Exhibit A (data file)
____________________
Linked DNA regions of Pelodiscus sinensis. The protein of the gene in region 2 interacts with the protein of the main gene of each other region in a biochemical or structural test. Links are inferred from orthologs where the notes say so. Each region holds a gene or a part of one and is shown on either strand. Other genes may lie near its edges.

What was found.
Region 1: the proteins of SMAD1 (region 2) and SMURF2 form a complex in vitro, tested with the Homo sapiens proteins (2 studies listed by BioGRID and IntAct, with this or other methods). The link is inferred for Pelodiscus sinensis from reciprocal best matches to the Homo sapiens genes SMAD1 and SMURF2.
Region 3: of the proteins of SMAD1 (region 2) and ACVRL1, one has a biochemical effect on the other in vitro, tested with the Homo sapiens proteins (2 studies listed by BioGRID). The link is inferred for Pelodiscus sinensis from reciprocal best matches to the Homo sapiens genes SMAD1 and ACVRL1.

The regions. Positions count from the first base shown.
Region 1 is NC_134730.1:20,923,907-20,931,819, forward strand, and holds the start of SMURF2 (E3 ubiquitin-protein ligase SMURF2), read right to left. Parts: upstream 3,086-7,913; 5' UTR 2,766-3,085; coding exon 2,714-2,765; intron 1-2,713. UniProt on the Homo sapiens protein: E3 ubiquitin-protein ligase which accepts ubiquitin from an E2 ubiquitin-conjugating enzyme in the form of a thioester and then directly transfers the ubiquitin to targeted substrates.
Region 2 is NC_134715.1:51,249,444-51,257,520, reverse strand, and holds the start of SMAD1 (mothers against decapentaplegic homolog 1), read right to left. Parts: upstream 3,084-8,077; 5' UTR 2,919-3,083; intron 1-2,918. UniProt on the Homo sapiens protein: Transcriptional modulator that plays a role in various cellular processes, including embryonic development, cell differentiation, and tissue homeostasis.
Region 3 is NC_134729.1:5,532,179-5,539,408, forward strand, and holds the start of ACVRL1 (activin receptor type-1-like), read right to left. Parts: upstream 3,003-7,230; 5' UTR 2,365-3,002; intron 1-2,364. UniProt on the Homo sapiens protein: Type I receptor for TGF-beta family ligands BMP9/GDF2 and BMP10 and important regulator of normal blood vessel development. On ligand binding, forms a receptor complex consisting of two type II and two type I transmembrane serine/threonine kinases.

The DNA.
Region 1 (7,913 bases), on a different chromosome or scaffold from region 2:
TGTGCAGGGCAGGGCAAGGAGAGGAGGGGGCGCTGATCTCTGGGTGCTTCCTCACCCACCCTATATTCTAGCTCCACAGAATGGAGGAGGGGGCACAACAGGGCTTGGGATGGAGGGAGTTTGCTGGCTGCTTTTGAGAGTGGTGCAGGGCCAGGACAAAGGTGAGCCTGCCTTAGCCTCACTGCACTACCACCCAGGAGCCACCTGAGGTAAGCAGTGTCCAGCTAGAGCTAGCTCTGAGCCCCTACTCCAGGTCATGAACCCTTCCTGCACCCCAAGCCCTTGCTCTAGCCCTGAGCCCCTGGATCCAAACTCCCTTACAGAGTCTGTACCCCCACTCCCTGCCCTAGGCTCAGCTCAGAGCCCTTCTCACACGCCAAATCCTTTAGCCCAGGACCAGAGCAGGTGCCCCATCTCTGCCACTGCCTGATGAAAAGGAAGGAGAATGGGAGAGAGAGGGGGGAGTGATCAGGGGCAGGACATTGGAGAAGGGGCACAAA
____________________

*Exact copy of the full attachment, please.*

Linked DNA regions of Pelodiscus sinensis. The protein of the gene in region 2 interacts with the protein of the main gene of each other region in a biochemical or structural test. Links are inferred from orthologs where the notes say so. Each region holds a gene or a part of one and is shown on either strand. Other genes may lie near its edges.

What was found.
Region 1: the proteins of SMAD1 (region 2) and SMURF2 form a complex in vitro, tested with the Homo sapiens proteins (2 studies listed by BioGRID and IntAct, with this or other methods). The link is inferred for Pelodiscus sinensis from reciprocal best matches to the Homo sapiens genes SMAD1 and SMURF2.
Region 3: of the proteins of SMAD1 (region 2) and ACVRL1, one has a biochemical effect on the other in vitro, tested with the Homo sapiens proteins (2 studies listed by BioGRID). The link is inferred for Pelodiscus sinensis from reciprocal best matches to the Homo sapiens genes SMAD1 and ACVRL1.

The regions. Positions count from the first base shown.
Region 1 is NC_134730.1:20,923,907-20,931,819, forward strand, and holds the start of SMURF2 (E3 ubiquitin-protein ligase SMURF2), read right to left. Parts: upstream 3,086-7,913; 5' UTR 2,766-3,085; coding exon 2,714-2,765; intron 1-2,713. UniProt on the Homo sapiens protein: E3 ubiquitin-protein ligase which accepts ubiquitin from an E2 ubiquitin-conjugating enzyme in the form of a thioester and then directly transfers the ubiquitin to targeted substrates.
Region 2 is NC_134715.1:51,249,444-51,257,520, reverse strand, and holds the start of SMAD1 (mothers against decapentaplegic homolog 1), read right to left. Parts: upstream 3,084-8,077; 5' UTR 2,919-3,083; intron 1-2,918. UniProt on the Homo sapiens protein: Transcriptional modulator that plays a role in various cellular processes, including embryonic development, cell differentiation, and tissue homeostasis.
Region 3 is NC_134729.1:5,532,179-5,539,408, forward strand, and holds the start of ACVRL1 (activin receptor type-1-like), read right to left. Parts: upstream 3,003-7,230; 5' UTR 2,365-3,002; intron 1-2,364. UniProt on the Homo sapiens protein: Type I receptor for TGF-beta family ligands BMP9/GDF2 and BMP10 and important regulator of normal blood vessel development. On ligand binding, forms a receptor complex consisting of two type II and two type I transmembrane serine/threonine kinases.

The DNA.
Region 1 (7,913 bases), on a different chromosome or scaffold from region 2:
TGTGCAGGGCAGGGCAAGGAGAGGAGGGGGCGCTGATCTCTGGGTGCTTCCTCACCCACCCTATATTCTAGCTCCACAGAATGGAGGAGGGGGCACAACAGGGCTTGGGATGGAGGGAGTTTGCTGGCTGCTTTTGAGAGTGGTGCAGGGCCAGGACAAAGGTGAGCCTGCCTTAGCCTCACTGCACTACCACCCAGGAGCCACCTGAGGTAAGCAGTGTCCAGCTAGAGCTAGCTCTGAGCCCCTACTCCAGGTCATGAACCCTTCCTGCACCCCAAGCCCTTGCTCTAGCCCTGAGCCCCTGGATCCAAACTCCCTTACAGAGTCTGTACCCCCACTCCCTGCCCTAGGCTCAGCTCAGAGCCCTTCTCACACGCCAAATCCTTTAGCCCAGGACCAGAGCAGGTGCCCCATCTCTGCCACTGCCTGATGAAAAGGAAGGAGAATGGGAGAGAGAGGGGGGAGTGATCAGGGGCAGGACATTGGAGAAGGGGCACAAA